Bill McQuaker has positioned Fidelity’s Multi-Asset Open range for a spike in volatility and a slowdown in global growth, saying his views on the world have “changed greatly”.
Mr McQuaker took over the £922m five-strong range earlier this year. The funds were originally positioned for the positive investor sentiment witnessed for most of this year, but the manager has since become more cautious and has reduced his risk exposure.
Previous allocations to Europe, Japan and emerging markets have been dialled down in favour of adding to “strategies that did badly in the first and second quarters”.
In their place, the team has been adding to safe-haven currencies such as the dollar and yen, as well as changing underlying fund holdings.
Mr McQuaker said: “My views of the world have changed greatly and the probability of a continuation of an uncomfortable equilibrium has fallen.”
The manager, who joined from Henderson last year, previously deemed the global economy to be in a “goldilocks” position: healthy enough to stave off recession, but not strong enough for inflation to take hold.
“We [now] have concerns on both fronts,” he said.
“The reduction in confidence is about taking potential diversification while markets continue to rise, but if the mood changes then the portfolio will be robust.”
As a result the Fidelity funds have taken profits on European equities after a strong run for the region. The team has also increased dollar exposure and bought into the £4.2bn Majedie UK Equity fund.
Mr McQuaker said the vehicle was “bearishly positioned”, and had good exposure to the domestic economy as well as international earners.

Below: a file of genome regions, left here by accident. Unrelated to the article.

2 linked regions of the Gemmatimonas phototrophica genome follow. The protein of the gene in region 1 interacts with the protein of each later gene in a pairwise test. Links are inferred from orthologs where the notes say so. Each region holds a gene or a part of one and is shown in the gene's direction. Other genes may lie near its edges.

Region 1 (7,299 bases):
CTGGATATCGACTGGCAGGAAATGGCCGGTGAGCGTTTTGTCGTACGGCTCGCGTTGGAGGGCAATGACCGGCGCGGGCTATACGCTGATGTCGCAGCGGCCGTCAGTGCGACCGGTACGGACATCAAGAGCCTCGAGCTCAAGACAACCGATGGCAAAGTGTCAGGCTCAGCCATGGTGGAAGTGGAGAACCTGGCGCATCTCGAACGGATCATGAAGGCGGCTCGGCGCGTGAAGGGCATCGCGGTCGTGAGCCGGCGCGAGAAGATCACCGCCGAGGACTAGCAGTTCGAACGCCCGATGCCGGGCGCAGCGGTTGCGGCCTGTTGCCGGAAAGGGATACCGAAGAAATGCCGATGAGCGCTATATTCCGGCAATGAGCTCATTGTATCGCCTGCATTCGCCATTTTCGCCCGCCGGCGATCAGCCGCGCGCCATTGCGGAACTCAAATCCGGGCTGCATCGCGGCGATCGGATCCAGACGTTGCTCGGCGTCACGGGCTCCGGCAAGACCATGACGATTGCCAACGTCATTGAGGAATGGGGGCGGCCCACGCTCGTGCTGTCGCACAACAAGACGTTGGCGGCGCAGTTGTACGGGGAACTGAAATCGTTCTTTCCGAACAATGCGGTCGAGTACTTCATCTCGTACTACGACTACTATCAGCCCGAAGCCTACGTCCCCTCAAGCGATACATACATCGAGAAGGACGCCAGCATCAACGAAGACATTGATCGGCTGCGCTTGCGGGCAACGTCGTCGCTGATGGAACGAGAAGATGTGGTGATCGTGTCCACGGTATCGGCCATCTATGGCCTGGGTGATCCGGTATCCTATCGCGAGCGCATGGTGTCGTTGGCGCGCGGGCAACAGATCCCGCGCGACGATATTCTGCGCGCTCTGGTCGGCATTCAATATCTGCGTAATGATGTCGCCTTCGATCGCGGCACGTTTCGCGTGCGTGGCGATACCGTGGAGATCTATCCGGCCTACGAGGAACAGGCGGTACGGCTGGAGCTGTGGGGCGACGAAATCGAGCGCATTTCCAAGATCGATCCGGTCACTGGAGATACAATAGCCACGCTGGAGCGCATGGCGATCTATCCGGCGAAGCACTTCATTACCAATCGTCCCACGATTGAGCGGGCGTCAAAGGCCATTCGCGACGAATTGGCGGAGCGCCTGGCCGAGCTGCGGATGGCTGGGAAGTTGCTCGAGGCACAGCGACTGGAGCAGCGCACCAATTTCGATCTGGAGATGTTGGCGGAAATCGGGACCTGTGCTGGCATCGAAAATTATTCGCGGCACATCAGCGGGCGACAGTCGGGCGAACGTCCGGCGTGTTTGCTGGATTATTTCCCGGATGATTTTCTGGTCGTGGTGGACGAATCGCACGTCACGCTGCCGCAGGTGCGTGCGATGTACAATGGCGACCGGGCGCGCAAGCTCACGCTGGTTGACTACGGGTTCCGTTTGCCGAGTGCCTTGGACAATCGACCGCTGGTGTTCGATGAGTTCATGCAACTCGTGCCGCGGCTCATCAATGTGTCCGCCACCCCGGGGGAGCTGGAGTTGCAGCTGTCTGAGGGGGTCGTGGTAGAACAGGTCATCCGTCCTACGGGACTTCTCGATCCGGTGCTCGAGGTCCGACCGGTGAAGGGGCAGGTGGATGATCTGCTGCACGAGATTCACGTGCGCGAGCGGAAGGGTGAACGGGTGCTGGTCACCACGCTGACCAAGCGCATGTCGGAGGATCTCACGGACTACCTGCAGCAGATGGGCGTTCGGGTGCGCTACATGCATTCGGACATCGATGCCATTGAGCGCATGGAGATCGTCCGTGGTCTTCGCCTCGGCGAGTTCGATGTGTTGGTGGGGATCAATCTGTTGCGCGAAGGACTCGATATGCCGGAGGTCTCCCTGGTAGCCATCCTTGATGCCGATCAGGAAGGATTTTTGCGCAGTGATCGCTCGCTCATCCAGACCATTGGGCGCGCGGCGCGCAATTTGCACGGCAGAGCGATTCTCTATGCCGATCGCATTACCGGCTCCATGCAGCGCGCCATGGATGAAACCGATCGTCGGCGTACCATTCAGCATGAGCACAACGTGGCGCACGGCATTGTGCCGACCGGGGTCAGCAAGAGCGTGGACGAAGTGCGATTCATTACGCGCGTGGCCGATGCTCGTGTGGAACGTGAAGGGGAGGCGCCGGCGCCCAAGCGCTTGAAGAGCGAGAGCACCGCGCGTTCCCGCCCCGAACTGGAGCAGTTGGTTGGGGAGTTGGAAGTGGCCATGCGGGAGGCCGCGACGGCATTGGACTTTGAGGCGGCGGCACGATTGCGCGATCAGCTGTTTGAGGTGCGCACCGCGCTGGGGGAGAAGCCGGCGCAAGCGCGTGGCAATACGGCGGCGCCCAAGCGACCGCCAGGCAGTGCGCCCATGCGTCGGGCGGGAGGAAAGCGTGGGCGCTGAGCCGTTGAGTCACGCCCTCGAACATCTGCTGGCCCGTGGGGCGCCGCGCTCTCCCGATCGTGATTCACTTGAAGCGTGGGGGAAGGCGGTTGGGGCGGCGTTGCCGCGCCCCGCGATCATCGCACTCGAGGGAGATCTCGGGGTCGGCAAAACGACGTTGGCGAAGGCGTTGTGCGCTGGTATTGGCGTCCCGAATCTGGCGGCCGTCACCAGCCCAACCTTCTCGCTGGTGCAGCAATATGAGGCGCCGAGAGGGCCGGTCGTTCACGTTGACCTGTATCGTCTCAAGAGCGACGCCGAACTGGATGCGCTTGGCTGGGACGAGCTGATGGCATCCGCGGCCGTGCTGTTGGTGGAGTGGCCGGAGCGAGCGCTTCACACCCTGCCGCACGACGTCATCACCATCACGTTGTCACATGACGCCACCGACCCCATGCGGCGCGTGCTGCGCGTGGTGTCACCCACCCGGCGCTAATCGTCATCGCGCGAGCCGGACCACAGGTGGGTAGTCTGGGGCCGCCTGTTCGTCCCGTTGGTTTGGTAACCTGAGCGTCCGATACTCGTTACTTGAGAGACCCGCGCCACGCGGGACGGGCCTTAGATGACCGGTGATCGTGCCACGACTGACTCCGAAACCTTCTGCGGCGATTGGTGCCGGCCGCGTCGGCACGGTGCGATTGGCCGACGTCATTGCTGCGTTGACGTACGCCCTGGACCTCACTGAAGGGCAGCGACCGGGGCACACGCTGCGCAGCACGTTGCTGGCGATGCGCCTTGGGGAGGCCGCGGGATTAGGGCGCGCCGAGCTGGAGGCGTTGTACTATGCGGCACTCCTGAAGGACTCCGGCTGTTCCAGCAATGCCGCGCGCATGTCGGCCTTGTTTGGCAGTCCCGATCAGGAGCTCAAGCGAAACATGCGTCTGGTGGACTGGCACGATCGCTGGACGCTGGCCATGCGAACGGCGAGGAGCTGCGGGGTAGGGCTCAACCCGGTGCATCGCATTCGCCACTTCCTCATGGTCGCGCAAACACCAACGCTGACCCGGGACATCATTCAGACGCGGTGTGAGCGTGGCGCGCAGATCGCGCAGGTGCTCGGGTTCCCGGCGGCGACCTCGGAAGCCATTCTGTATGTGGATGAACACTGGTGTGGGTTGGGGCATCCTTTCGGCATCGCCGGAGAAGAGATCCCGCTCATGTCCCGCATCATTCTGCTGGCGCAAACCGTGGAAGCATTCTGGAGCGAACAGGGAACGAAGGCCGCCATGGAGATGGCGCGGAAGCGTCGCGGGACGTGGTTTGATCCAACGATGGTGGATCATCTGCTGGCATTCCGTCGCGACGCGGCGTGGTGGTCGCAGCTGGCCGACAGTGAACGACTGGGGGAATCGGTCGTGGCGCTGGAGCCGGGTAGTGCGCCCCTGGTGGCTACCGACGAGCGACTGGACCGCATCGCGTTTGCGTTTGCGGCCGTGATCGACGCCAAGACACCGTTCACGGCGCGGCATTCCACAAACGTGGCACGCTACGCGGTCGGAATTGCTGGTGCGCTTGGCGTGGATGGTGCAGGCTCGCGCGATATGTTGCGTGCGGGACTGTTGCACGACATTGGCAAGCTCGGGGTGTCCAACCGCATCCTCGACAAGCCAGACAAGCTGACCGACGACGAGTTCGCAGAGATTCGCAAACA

“This can be right if there’s a recession or if we’re too worried about Brexit,” he noted.
The funds have also added energy exposure and increased allocations to the Fidelity American Special Situations fund.
The value-focused strategy, run by Angel Agudo, has struggled of late as the US market has stormed ahead, but it has outperformed over the long term despite the investment style being out of favour.
On energy, Mr McQuaker said: “The oil price has underperformed oil fundamentals, and oil equities have underperformed the oil price. I like that.”
The Multi-Asset Open Strategic fund now has 2 per cent in physical oil and 2 per cent in oil stocks – a level the manager described as “enough to cement [the position] but not enough to get carried away”.
The Fidelity team has also allocated to the Morant Wright Japan fund. The £484m portfolio was the beneficiary of a change in approach to Japanese equities and the yen.
Mr McQuaker said he wanted yen exposure to help protect his portfolios. He previously held Japanese equity futures without any currency exposure.
The Morant Wright fund gave the desired currency effect as well as equity exposure, he added. “But we can still sell the futures just to have yen. One trade makes that a risk-off bet.”